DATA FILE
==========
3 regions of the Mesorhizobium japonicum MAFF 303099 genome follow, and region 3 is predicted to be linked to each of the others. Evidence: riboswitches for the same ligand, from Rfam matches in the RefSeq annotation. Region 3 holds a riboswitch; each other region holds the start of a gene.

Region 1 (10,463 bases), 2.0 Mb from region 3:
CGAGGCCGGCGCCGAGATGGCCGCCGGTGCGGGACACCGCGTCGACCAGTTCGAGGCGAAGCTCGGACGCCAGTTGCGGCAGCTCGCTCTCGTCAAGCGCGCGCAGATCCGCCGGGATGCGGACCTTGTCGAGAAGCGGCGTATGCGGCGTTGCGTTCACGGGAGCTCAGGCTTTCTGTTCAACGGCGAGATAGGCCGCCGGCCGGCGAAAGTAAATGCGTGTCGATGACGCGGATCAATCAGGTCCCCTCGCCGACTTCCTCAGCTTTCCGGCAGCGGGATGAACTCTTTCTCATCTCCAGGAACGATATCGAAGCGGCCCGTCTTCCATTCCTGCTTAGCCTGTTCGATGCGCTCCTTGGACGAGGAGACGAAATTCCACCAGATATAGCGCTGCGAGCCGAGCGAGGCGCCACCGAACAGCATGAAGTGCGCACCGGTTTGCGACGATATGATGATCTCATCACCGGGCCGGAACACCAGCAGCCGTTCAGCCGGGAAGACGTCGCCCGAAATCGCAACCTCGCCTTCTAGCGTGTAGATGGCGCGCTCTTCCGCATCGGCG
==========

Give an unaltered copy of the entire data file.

3 regions of the Mesorhizobium japonicum MAFF 303099 genome follow, and region 3 is predicted to be linked to each of the others. Evidence: riboswitches for the same ligand, from Rfam matches in the RefSeq annotation. Region 3 holds a riboswitch; each other region holds the start of a gene.

Region 1 (10,463 bases), 2.0 Mb from region 3:
CGAGGCCGGCGCCGAGATGGCCGCCGGTGCGGGACACCGCGTCGACCAGTTCGAGGCGAAGCTCGGACGCCAGTTGCGGCAGCTCGCTCTCGTCAAGCGCGCGCAGATCCGCCGGGATGCGGACCTTGTCGAGAAGCGGCGTATGCGGCGTTGCGTTCACGGGAGCTCAGGCTTTCTGTTCAACGGCGAGATAGGCCGCCGGCCGGCGAAAGTAAATGCGTGTCGATGACGCGGATCAATCAGGTCCCCTCGCCGACTTCCTCAGCTTTCCGGCAGCGGGATGAACTCTTTCTCATCTCCAGGAACGATATCGAAGCGGCCCGTCTTCCATTCCTGCTTAGCCTGTTCGATGCGCTCCTTGGACGAGGAGACGAAATTCCACCAGATATAGCGCTGCGAGCCGAGCGAGGCGCCACCGAACAGCATGAAGTGCGCACCGGTTTGCGACGATATGATGATCTCATCACCGGGCCGGAACACCAGCAGCCGTTCAGCCGGGAAGACGTCGCCCGAAATCGCAACCTCGCCTTCTAGCGTGTAGATGGCGCGCTCTTCCGCATCGGCG